Month: July 2020

July 2020 Student Panel Update

The CPN student community is now 116 members strong, spanning a wide range of career stages, institutions, and disciplines. Together, our members represent 80 institutions across 22 countries. The Student Panel was created to help students connect with other members in the network, represent student perspectives within the CPN leadership, and organize resources, training opportunities, and other community-building activities to help prepare students for future careers in conservation paleobiology. In line with these goals, we’re very excited to announce TWO WAYS for student members to start engaging with the student community and interacting with other members in the network:

Postcard from the Field: Lauren Clark, Simon Fraser University, Canada

Lauren Clark has just completed the first year of her master’s in the Archaeology department at Simon Fraser University in Burnaby, British Columbia, Canada. She is broadly interested in the applications and methods employed in ancient sediment DNA (sedaDNA) studies in service of both archaeology and conservation paleobiology. To combine her interests, she has chosen to focus her thesis research on comparing the efficacy of various extraction methods of sedaDNA among stored sediment samples obtained from the Bridge River archaeological site in interior BC. In order to acquire primarily ancient genetic material, the extraction of DNA from sediment will take place in a positive pressure lab facility and will follow strict clean-room protocols as Lauren is demonstrating in this photo in Simon Fraser’s ancient DNA lab.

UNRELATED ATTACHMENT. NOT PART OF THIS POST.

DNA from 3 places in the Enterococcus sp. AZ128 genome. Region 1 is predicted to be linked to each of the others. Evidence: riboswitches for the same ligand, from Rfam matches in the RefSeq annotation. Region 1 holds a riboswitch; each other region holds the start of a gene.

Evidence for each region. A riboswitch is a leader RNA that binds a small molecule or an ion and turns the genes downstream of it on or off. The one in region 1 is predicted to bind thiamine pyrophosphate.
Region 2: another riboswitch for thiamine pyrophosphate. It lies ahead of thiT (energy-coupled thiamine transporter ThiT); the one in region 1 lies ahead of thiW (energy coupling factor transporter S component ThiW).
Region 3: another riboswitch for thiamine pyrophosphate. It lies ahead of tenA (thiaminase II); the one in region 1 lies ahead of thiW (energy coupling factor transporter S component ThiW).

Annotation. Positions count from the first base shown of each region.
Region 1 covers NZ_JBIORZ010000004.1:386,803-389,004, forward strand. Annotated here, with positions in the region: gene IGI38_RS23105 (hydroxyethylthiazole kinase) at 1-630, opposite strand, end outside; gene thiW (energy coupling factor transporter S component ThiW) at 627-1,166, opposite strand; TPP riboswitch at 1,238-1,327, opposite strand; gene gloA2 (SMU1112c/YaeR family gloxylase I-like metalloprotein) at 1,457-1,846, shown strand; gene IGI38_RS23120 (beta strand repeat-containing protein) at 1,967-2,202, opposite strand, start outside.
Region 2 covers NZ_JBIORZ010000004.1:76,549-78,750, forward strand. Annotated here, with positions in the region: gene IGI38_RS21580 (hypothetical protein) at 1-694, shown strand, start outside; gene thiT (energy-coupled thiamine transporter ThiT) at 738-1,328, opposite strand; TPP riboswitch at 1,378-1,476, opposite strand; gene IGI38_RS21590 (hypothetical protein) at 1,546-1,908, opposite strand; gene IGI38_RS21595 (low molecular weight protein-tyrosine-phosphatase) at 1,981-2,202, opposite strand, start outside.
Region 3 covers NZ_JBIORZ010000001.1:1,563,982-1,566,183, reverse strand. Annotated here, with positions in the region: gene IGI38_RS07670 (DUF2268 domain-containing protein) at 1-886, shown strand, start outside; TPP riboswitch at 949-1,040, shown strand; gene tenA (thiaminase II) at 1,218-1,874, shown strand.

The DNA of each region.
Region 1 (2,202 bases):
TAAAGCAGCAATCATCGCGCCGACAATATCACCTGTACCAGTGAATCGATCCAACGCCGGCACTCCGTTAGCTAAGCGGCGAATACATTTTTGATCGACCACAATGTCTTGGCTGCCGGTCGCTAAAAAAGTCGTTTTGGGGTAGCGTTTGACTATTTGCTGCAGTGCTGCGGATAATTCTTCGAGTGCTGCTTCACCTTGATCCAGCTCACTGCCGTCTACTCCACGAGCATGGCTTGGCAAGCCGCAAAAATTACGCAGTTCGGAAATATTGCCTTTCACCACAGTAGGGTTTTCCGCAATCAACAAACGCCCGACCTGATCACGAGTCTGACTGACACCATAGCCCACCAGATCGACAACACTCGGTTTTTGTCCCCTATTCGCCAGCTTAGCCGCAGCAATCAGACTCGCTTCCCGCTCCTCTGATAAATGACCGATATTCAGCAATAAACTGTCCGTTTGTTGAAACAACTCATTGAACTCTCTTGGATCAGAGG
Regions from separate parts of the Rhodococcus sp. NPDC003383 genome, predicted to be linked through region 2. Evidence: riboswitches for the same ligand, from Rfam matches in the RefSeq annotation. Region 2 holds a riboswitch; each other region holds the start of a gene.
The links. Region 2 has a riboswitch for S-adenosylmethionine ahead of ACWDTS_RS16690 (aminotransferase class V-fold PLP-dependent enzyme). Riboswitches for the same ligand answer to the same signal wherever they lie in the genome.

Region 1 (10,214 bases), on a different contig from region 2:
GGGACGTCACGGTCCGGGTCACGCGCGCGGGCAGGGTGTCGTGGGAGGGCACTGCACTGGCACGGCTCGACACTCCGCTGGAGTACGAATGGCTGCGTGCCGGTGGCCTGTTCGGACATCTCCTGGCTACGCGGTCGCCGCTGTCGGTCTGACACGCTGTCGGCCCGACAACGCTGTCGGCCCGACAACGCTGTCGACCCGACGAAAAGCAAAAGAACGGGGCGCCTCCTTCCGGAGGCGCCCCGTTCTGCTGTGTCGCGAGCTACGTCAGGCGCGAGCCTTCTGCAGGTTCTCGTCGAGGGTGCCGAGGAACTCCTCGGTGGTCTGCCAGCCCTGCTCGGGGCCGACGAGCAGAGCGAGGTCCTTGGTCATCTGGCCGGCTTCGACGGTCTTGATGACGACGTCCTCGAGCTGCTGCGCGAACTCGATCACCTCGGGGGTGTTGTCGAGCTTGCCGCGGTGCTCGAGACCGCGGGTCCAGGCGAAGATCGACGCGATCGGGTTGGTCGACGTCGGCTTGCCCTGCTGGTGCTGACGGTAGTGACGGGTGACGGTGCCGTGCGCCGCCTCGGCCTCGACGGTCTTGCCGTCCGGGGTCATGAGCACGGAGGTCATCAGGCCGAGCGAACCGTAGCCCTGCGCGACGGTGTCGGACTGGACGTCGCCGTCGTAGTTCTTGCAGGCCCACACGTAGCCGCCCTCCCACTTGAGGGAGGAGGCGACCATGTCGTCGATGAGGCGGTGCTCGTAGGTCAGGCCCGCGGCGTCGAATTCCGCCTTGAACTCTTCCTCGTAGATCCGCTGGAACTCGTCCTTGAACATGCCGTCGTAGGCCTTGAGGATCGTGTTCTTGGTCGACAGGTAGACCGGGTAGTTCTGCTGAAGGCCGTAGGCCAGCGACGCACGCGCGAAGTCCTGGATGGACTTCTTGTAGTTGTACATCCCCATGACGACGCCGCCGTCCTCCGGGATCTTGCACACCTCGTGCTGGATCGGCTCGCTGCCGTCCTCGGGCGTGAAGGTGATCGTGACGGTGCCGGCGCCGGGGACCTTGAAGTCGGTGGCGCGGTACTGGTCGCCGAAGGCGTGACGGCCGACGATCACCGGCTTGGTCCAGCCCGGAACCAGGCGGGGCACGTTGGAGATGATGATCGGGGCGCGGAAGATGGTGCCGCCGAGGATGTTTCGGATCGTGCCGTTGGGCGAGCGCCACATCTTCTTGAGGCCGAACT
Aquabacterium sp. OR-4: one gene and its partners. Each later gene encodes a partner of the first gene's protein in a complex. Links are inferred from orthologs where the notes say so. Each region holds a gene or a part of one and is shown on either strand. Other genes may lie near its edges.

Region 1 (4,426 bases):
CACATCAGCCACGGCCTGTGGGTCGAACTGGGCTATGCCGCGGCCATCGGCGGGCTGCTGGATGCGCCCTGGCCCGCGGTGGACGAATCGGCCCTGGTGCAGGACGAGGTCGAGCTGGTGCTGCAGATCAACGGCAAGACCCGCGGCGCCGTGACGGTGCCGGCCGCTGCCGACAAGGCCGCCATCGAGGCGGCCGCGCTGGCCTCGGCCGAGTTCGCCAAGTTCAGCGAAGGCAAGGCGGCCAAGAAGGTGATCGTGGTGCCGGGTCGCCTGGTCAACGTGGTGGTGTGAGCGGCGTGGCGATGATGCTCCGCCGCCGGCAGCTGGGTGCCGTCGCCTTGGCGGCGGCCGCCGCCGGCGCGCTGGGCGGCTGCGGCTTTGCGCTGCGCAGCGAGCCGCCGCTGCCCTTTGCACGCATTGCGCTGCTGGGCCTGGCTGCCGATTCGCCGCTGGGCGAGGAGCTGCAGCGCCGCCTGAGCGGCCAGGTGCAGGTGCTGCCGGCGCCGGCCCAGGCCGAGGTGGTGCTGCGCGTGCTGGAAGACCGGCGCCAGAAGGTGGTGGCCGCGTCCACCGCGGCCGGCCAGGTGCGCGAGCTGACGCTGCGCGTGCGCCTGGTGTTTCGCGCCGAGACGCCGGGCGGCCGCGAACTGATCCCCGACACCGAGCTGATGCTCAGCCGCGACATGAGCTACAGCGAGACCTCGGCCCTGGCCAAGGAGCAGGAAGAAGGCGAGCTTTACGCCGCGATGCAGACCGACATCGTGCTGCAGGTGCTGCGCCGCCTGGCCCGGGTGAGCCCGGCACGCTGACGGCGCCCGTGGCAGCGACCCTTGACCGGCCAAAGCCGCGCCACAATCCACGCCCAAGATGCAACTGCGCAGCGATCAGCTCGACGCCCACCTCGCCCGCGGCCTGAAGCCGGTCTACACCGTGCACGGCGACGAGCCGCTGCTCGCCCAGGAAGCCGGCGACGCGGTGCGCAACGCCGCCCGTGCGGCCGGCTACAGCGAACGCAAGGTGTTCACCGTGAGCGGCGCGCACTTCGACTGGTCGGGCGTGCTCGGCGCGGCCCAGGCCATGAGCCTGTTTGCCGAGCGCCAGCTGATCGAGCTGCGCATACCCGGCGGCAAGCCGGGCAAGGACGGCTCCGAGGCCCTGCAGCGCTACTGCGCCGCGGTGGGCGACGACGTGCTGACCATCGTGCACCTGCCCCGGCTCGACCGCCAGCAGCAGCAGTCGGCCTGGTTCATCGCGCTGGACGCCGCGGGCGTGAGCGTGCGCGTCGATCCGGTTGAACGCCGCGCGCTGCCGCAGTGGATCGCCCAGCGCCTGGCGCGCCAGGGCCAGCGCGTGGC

Iguana on rock near the ocean

Research Highlight: Caribbean’s Anthropocene biota

While the demarcation of the Anthropocene is still debated, it is evident that human activity has altered ecosystems for millennia. Human-mediated species introductions, especially in conjunction with human-induced extinctions and land-use change, have contributed to the formation of the novel ecosystems and communities we see today. But understanding exactly how present-day biotas have been shaped by species introductions requires looking deeper in time.
Each panel has two people who serve as chairs for a limited term, as well as additional panel members. Currently the largest panel has 13 people (the Annual Meeting Panel). Ideally, each panel will consist of a range of people across subdisciplines within the CPN, across multiple career stages including students, and from diverse backgrounds.